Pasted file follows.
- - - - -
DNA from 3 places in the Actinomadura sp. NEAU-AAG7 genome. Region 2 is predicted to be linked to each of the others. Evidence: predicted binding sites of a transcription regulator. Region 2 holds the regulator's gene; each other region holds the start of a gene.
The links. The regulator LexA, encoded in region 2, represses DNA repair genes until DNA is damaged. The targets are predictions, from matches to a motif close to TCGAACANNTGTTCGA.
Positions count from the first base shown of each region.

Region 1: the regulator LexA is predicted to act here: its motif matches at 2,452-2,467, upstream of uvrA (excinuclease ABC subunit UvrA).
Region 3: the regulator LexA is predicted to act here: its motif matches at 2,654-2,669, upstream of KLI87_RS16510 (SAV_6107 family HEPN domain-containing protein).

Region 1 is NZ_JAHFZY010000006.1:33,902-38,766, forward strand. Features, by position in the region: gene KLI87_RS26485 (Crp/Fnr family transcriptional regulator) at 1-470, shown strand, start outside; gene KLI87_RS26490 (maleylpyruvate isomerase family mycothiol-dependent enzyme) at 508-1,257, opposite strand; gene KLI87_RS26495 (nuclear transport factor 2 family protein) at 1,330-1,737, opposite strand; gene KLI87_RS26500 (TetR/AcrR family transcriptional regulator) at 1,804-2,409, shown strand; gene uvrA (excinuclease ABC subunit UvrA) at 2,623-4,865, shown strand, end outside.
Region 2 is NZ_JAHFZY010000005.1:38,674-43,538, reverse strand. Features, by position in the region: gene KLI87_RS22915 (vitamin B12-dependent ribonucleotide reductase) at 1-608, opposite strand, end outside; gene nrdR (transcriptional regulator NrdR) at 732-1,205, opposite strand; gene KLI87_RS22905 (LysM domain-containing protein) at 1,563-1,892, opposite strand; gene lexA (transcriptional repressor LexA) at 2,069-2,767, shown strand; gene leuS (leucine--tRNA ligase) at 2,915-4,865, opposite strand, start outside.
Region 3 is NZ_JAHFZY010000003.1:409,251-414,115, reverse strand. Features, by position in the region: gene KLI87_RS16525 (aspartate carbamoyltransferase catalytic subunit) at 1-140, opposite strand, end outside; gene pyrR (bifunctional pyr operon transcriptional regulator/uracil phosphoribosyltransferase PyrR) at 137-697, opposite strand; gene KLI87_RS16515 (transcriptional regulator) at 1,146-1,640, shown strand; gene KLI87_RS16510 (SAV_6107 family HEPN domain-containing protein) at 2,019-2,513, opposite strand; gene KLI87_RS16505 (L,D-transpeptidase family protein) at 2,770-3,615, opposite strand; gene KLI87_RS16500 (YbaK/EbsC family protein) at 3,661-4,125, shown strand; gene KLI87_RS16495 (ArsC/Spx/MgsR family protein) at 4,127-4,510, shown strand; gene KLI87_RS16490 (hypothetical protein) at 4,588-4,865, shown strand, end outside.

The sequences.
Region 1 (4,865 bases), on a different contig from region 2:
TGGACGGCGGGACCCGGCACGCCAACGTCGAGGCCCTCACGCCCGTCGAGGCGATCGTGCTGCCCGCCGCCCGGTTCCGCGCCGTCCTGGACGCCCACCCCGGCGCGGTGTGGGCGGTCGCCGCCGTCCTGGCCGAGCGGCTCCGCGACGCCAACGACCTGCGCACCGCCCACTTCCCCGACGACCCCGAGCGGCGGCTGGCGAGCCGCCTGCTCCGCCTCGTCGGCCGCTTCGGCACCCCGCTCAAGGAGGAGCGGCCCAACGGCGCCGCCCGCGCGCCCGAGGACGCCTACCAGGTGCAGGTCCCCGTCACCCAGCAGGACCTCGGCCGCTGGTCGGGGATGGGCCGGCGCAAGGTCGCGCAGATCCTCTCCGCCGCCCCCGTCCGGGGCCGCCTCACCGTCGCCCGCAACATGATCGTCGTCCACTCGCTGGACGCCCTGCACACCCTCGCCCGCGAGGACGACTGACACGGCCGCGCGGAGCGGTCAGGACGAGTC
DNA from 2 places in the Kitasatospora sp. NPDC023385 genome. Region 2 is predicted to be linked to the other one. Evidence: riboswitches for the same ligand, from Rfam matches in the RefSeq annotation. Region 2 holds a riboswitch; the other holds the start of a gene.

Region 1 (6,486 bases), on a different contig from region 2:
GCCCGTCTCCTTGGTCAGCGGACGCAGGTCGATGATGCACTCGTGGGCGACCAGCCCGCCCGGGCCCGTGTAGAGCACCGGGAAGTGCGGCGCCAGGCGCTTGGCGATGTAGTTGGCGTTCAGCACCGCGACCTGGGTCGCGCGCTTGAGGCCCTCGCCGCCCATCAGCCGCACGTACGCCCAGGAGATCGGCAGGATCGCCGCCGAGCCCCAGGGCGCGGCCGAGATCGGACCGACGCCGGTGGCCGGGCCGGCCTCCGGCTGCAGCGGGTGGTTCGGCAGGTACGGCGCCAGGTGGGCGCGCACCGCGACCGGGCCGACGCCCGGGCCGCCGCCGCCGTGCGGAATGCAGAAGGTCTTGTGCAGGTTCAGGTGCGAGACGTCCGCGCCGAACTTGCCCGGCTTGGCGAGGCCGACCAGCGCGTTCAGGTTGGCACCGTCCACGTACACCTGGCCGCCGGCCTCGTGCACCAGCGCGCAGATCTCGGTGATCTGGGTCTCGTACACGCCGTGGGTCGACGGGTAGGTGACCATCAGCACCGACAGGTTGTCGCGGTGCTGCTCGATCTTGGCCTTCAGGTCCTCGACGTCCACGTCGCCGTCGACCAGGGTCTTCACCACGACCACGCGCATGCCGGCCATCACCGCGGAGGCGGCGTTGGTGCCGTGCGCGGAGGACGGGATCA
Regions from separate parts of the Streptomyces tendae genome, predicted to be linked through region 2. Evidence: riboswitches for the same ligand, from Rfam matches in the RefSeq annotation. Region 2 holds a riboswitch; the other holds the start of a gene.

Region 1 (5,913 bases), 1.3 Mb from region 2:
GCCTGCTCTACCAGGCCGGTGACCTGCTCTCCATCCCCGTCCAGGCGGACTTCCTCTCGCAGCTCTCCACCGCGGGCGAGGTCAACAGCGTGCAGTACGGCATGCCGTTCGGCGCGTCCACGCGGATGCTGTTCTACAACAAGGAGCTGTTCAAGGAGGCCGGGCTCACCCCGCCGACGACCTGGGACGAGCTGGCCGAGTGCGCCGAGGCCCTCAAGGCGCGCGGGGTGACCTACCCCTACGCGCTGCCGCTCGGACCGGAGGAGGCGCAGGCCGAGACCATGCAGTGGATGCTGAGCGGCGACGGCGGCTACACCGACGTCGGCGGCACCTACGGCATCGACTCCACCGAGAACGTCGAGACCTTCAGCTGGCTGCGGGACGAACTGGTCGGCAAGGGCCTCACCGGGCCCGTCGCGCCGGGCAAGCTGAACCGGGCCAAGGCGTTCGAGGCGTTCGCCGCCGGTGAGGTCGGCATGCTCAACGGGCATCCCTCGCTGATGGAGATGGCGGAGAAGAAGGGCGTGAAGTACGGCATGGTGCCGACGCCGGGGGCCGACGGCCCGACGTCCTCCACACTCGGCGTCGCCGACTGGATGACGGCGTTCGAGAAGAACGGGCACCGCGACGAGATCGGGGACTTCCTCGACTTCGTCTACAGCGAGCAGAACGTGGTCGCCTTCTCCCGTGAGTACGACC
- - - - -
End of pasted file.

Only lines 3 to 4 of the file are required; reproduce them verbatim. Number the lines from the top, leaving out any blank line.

Positions count from the first base shown of each region.

Region 1: the regulator LexA is predicted to act here: its motif matches at 2,452-2,467, upstream of uvrA (excinuclease ABC subunit UvrA).